OFCCP Announces Intent to Publish Updated Sex Discrimination Rules

By: Recruiting Specialist

OFCCP Announces Intent to Publish Updated Sex Discrimination Rules

President Obama signed EO 13672 on July 14, 2014, extending protections against workplace discrimination to members of the lesbian, gay, bisexual, and transgender ("LGBT") community. He amended Executive Order 11246 to add sexual orientation and gender identity as protected characteristics. The OFCCP on December 9, 2014, without notice or an opportunity for public comment, issued its final rule implementing Executive Order 13672. It requires federal contractors to take affirmative action to ensure that applicants and employees are treated fairly without considering their sexual orientation or gender identity during their employment. The Rule is effective April 8, 2015, and applies to all new or modified federal contracts and subcontracts after that date.

The Rule highlights OFCCP's intention to focus on LGBT protections and is relatively straightforward. The Rule also places the following obligations on employers:

  1. Ensure that applicants and employees are not discriminated against based on their sexual orientation or gender identity.
  2. Update existing affirmative action plans and all equal opportunity, harassment, and nondiscrimination policies to reflect the additional protected categories.
  3. Make available to applicants and employees a revised version of the "EEO is the Law" poster that includes a notice regarding the protections for LGBT workers.
  4. Include "sexual orientation" and "gender identity" as protected traits in the equal opportunity job solicitation taglines. (OFCCP suggested in the Rule preamble that "equal opportunity employer" may be sufficient to cover all protected categories of EO 11246.)
  5. Incorporate the new categories into new or modified subcontracts and purchase orders.
  6. Report to OFCCP and the Department of State any suspicion that it cannot obtain a visa for an employee, from another country with which it does business, due to the employee's sexual orientation.
  7. Ensure that facilities (e.g., restrooms, locker rooms, and dressing areas) provided for employees are not segregated on the basis of sexual orientation and gender identity.

The Rule however, does not burden federal contractors with the same data collection and analysis obligations that are required with respect to females and minorities.

The OFCCP published a Notice of Proposed Rulemaking (NPRM) to update contractors' obligations to not discriminate on the basis of sex under EO 11246 to "reflect present-day workplace realities and align OFCCP's rules with current law under Title VII." The new rules will touch on "compensation discrimination, sexual harassment, failure to provide workplace accommodations for pregnancy, and gender identity and family caregiver discrimination, among other topics." This is an attempt to modernize these rules which has not been updated since 1970 and OFCCP seeks comment by March 31, 2015, before determining what form any final rules might take. Businesses that engage or plan to engage in contracting or subcontracting with the federal government should review the NPRM to familiarize themselves with the proposed rule changes, and consider whether they wish to comment on them.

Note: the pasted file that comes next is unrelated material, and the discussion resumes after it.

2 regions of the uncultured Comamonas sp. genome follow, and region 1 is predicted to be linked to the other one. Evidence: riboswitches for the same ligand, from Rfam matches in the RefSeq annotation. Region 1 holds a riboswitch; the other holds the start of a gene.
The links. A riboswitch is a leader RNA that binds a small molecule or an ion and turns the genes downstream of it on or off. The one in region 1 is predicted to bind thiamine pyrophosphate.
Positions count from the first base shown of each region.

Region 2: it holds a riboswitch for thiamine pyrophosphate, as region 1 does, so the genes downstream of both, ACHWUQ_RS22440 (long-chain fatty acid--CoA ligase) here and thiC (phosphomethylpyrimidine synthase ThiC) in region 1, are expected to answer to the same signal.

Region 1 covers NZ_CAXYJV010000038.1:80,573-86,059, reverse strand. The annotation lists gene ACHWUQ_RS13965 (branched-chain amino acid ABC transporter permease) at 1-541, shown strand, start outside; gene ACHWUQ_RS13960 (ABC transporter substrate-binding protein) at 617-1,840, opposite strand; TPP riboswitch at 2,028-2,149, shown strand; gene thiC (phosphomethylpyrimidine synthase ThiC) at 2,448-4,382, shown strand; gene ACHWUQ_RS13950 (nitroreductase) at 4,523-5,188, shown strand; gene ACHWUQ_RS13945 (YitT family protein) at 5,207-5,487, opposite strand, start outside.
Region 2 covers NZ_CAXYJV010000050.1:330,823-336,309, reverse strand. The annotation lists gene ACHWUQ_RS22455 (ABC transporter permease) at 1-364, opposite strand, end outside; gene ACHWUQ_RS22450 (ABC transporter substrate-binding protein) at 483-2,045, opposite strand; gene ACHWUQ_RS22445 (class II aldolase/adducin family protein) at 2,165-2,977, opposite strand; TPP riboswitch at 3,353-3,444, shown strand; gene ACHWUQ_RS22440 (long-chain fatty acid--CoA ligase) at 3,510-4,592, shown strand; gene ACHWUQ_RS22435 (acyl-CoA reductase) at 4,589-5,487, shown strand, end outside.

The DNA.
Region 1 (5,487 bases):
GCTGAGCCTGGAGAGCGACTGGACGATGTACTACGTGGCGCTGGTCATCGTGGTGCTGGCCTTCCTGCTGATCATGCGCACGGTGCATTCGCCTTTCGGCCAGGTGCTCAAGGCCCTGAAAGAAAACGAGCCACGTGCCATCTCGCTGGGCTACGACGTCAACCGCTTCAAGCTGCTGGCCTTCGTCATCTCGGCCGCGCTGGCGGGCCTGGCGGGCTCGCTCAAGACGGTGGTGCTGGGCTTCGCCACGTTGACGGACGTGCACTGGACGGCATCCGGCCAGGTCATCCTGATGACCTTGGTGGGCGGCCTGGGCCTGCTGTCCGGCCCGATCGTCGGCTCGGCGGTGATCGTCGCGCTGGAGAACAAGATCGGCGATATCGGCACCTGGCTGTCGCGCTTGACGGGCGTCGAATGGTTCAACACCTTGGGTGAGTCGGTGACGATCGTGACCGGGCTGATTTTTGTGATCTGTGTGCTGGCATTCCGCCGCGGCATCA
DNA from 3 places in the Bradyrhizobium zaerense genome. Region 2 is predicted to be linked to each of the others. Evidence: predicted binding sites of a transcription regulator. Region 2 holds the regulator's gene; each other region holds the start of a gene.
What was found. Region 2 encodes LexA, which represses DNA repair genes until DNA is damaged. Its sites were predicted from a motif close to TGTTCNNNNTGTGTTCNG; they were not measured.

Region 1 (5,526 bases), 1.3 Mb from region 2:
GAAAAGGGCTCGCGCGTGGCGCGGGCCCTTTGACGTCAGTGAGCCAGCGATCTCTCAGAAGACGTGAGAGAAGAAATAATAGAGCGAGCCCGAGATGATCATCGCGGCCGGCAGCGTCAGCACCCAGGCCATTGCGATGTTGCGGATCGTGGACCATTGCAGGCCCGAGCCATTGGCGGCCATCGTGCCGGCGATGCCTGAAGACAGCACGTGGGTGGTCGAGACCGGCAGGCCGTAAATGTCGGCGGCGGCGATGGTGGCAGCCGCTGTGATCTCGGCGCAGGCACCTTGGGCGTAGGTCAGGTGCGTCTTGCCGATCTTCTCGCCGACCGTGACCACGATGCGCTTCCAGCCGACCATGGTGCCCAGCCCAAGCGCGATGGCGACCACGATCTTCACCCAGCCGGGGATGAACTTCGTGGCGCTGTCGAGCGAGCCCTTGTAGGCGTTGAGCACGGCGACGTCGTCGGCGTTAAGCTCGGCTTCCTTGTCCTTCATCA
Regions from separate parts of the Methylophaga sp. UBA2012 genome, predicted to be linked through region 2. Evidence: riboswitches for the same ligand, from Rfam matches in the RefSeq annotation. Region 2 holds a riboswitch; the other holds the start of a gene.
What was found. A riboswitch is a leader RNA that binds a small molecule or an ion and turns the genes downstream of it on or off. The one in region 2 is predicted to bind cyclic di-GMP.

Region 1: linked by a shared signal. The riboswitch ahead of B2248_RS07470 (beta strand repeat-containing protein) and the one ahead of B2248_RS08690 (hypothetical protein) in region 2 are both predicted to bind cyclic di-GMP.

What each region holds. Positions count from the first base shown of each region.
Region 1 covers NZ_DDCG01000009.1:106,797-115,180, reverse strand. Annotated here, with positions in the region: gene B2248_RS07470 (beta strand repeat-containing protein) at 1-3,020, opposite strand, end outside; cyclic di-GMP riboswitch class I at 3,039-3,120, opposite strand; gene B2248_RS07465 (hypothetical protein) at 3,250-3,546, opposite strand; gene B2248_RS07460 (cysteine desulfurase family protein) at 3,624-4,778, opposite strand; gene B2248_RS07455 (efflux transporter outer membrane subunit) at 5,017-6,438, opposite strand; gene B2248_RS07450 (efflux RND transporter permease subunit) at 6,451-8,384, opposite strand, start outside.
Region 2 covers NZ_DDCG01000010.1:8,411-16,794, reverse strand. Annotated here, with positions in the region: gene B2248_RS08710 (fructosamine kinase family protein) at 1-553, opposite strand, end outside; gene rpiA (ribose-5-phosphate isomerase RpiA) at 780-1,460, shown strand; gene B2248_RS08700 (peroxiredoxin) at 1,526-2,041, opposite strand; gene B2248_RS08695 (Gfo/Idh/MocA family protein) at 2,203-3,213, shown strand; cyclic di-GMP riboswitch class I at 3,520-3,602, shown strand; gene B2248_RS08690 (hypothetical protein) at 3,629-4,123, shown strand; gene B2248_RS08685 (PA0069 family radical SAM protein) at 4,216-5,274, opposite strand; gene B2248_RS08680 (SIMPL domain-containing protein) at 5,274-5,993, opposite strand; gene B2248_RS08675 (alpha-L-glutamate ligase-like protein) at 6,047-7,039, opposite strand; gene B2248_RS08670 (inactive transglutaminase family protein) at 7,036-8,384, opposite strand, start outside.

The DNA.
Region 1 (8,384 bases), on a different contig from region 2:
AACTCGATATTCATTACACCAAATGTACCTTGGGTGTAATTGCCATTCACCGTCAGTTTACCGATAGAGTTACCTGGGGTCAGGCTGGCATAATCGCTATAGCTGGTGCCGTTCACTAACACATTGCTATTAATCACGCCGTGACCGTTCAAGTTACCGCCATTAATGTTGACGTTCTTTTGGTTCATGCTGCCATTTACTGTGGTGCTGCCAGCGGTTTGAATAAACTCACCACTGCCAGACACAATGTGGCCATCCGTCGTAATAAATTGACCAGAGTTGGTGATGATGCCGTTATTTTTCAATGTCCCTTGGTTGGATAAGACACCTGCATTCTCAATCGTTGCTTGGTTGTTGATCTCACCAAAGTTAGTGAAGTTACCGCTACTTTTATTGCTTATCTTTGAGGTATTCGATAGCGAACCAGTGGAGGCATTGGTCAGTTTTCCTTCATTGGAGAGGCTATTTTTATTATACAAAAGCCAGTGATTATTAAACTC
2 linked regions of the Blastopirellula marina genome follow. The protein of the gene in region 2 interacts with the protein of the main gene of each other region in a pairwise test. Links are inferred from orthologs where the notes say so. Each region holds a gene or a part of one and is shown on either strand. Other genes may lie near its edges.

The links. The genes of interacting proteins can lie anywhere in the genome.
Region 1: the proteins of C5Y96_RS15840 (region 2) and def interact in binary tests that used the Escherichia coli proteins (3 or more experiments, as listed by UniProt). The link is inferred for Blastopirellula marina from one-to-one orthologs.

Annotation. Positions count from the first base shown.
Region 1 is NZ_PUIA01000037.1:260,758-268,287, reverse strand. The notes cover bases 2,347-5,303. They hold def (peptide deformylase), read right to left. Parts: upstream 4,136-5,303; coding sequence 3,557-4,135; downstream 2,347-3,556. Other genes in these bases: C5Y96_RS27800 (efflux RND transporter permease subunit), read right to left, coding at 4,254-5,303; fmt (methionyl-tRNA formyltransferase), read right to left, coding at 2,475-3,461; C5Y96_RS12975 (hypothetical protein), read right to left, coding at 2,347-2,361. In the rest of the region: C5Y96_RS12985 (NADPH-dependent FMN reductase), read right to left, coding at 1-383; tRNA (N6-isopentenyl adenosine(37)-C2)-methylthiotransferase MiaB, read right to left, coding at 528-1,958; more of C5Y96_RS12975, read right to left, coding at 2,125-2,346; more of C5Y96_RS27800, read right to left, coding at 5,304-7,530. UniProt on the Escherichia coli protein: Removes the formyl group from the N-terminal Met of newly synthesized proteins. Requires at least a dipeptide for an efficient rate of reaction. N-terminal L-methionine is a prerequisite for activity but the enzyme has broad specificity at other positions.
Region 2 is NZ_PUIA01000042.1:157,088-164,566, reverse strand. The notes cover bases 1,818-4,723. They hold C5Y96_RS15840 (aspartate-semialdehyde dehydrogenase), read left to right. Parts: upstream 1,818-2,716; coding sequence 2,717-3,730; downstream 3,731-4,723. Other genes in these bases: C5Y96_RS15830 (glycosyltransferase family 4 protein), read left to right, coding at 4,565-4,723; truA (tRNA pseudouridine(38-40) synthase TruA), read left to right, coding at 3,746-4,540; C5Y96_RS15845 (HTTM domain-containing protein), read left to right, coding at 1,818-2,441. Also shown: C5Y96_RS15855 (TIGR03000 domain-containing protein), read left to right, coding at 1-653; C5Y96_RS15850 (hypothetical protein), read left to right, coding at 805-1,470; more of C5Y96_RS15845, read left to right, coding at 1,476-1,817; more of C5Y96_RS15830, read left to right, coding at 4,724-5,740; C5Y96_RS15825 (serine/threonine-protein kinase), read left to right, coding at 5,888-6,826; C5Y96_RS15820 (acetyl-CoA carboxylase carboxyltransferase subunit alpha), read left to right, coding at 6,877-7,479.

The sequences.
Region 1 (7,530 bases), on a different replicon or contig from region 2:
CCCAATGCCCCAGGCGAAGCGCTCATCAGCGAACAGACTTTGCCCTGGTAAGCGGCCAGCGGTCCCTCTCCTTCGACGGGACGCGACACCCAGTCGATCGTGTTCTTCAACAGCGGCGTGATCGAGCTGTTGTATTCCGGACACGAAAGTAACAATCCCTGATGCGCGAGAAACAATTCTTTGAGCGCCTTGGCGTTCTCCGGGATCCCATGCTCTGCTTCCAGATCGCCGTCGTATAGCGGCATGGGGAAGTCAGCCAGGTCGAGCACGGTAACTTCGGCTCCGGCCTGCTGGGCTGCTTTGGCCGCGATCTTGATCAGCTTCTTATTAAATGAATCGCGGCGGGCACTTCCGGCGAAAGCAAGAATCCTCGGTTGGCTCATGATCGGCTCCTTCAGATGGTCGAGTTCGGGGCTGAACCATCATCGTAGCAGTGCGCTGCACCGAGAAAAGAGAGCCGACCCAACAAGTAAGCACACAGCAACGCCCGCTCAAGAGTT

Specifically, the OFCCP notes in the NPRM that the nature and extent of women's participation in the workforce has changed dramatically in the 45 years since the guidelines were first published. It also notice that several statutes related to sex discrimination, including the Pregnancy Discrimination Act and the Family Medical Leave Act, did not exist when the guidelines were published, nor did many of the regulations and guidance published by the Equal Employment Opportunity Commission (EEOC), which have a profound effect on employer decisions and policies.

In an effort to align its requirements with EEOC guidance and with recent case law, the OFCCP proposes to enforce new rules, including:

  • A requirement that parental leave be made available for men and women on equal terms.
  • A requirement that employers provide accommodations for women affected by pregnancy and childbirth.
  • A clear prohibition on discrimination based on gender identity or sexual orientation.
  • A prohibition on harassment and hostile work environments.
  • A prohibition on making employment decisions on the basis of sex-based stereotypes.
  • Clarification on how the OFCCP determines whether pay discrimination on the basis of sex has occurred.

The new rules, which will no longer be called "guidelines", make clear that they have the force and effect of law. The OFCCP also hopes that the new rules will advance the employment status of female employees by clarifying its rules concerning harassment, gender stereotyping, and benefits.

After the March 31, 2015, comment deadline has passed, the OFCCP will review comments it has received and likely issue a notice on the rules it plans to adopt.

The regulatory landscape for federal contractors saw many changes in 2014, and it seems 2015 is shaping up to be no different.

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